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  • SEPTEMBER 2021 Issue has been successfully launched on 1 September 2021.

Abstract

RESUSCITATION OF NEW BORN INFANT

Salma Mirza*

ABSTRACT

Neonatal resuscitation skills are essential for all health care providers who are involved in the delivery of newborns. The transition from fetus to newborn requires intervention by a skilled individual or team in approximately 10% of all deliveries. Birth asphyxia is a serious clinical problem worldwide. The World Health Organization has defined birth asphyxia as “failure to initiate and sustain breathing at birth” and with an Apgar score of <7 at one minute of life. Anticipation, adequate preparation, accurate evaluation and prompt initiation of support are critical for a successful neonatal resuscitation. The ABCs (airway, breathing, circulation) that apply to older children and adults also apply to the neonate. If adequate respirations are not established despite drying, suctioning, and stimulation, additional resuscitative measures should be performed immediately. In fact, if there is any evidence of perinatal depression, vigorous resuscitation should be initiated earlier to counteract any hypoxemia or acidemia that may be present. Four percent of the newly born population requires bag mask ventilation with supplemental oxygen. The establishment of adequate ventilation must be emphasized because only a very small percentage will need chest compressions and medications.[25] Indications for positive pressure ventilation administered either via bag and mask or via endotracheal tube include (1) an insufficient respiratory pattern manifested by gasping and/or apnea, (2) a heart rate that remains below 100 beats/min (bpm) for 30 seconds and (3) persistent central cyanosis despite administration of 100% oxygen.[26]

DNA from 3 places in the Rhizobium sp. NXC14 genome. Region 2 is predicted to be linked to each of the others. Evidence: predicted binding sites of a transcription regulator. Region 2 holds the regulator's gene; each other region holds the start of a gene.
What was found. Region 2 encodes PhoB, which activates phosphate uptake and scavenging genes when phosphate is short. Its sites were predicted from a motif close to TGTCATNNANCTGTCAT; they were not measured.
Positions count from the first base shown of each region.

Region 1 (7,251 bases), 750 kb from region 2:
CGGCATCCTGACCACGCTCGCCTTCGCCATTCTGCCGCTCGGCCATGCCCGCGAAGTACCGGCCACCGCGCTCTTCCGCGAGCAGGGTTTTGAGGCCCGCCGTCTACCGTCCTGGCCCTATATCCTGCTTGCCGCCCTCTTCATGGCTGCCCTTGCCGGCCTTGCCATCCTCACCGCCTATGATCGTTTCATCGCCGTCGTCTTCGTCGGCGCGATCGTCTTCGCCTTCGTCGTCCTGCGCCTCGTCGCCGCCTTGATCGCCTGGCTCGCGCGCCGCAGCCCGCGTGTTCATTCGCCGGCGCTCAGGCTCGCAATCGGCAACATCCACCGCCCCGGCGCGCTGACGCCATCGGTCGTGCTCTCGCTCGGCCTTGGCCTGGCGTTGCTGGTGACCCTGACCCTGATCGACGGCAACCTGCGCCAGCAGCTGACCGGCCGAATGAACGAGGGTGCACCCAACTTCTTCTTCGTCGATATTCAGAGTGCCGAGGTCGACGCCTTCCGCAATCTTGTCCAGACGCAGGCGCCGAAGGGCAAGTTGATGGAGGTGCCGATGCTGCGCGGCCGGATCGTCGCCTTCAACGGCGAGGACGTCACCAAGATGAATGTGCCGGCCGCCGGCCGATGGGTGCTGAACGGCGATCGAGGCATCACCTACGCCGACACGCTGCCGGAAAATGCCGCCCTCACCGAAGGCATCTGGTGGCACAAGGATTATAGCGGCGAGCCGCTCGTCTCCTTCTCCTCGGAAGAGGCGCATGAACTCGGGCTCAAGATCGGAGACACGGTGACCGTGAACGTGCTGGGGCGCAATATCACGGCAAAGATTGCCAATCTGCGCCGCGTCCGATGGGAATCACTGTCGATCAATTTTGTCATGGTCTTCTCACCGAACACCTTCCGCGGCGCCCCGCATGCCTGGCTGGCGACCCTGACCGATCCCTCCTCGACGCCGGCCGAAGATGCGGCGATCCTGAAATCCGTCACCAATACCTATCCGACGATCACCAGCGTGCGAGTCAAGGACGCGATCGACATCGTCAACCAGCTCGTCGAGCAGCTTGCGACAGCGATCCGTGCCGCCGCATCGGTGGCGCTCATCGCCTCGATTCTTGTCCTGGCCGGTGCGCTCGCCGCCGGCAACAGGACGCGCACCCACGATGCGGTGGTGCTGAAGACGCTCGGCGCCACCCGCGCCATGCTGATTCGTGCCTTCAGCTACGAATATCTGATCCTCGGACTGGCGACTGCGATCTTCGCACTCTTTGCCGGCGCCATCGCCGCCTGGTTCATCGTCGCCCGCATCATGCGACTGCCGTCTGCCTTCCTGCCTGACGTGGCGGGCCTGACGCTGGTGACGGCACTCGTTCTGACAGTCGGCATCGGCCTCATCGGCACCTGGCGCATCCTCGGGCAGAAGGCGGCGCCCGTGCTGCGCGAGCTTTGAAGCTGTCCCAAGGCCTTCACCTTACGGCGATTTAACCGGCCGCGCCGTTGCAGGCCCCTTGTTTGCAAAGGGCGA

Keywords: Neonatal; Resuscitation.


[Full Text Article]

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